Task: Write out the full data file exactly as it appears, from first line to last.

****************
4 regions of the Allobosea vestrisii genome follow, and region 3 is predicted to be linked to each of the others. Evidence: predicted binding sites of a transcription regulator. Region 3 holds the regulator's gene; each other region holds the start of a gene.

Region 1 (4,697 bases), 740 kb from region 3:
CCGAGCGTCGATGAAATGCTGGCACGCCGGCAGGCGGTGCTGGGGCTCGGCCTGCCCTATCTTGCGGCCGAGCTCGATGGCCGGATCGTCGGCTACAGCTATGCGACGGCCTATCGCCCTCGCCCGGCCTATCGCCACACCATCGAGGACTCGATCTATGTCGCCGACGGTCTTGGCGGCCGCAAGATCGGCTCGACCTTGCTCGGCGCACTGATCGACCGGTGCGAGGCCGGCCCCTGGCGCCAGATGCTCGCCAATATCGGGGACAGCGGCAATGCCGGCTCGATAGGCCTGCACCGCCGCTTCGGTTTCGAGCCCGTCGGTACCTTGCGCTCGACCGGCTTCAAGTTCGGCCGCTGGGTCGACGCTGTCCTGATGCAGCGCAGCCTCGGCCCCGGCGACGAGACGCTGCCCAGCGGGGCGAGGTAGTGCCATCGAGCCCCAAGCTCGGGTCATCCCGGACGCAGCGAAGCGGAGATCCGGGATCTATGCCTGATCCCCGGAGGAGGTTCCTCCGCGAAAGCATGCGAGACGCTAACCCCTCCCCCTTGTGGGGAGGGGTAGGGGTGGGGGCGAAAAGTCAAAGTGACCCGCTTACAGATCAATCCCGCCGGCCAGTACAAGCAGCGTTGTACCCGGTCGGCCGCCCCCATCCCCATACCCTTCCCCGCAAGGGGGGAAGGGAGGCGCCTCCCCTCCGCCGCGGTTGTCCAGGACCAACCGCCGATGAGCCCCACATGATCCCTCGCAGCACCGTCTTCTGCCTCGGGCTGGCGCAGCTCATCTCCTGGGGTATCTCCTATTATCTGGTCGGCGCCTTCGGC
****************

4 regions of the Allobosea vestrisii genome follow, and region 3 is predicted to be linked to each of the others. Evidence: predicted binding sites of a transcription regulator. Region 3 holds the regulator's gene; each other region holds the start of a gene.

Region 1 (4,697 bases), 740 kb from region 3:
CCGAGCGTCGATGAAATGCTGGCACGCCGGCAGGCGGTGCTGGGGCTCGGCCTGCCCTATCTTGCGGCCGAGCTCGATGGCCGGATCGTCGGCTACAGCTATGCGACGGCCTATCGCCCTCGCCCGGCCTATCGCCACACCATCGAGGACTCGATCTATGTCGCCGACGGTCTTGGCGGCCGCAAGATCGGCTCGACCTTGCTCGGCGCACTGATCGACCGGTGCGAGGCCGGCCCCTGGCGCCAGATGCTCGCCAATATCGGGGACAGCGGCAATGCCGGCTCGATAGGCCTGCACCGCCGCTTCGGTTTCGAGCCCGTCGGTACCTTGCGCTCGACCGGCTTCAAGTTCGGCCGCTGGGTCGACGCTGTCCTGATGCAGCGCAGCCTCGGCCCCGGCGACGAGACGCTGCCCAGCGGGGCGAGGTAGTGCCATCGAGCCCCAAGCTCGGGTCATCCCGGACGCAGCGAAGCGGAGATCCGGGATCTATGCCTGATCCCCGGAGGAGGTTCCTCCGCGAAAGCATGCGAGACGCTAACCCCTCCCCCTTGTGGGGAGGGGTAGGGGTGGGGGCGAAAAGTCAAAGTGACCCGCTTACAGATCAATCCCGCCGGCCAGTACAAGCAGCGTTGTACCCGGTCGGCCGCCCCCATCCCCATACCCTTCCCCGCAAGGGGGGAAGGGAGGCGCCTCCCCTCCGCCGCGGTTGTCCAGGACCAACCGCCGATGAGCCCCACATGATCCCTCGCAGCACCGTCTTCTGCCTCGGGCTGGCGCAGCTCATCTCCTGGGGTATCTCCTATTATCTGGTCGGCGCCTTCGGC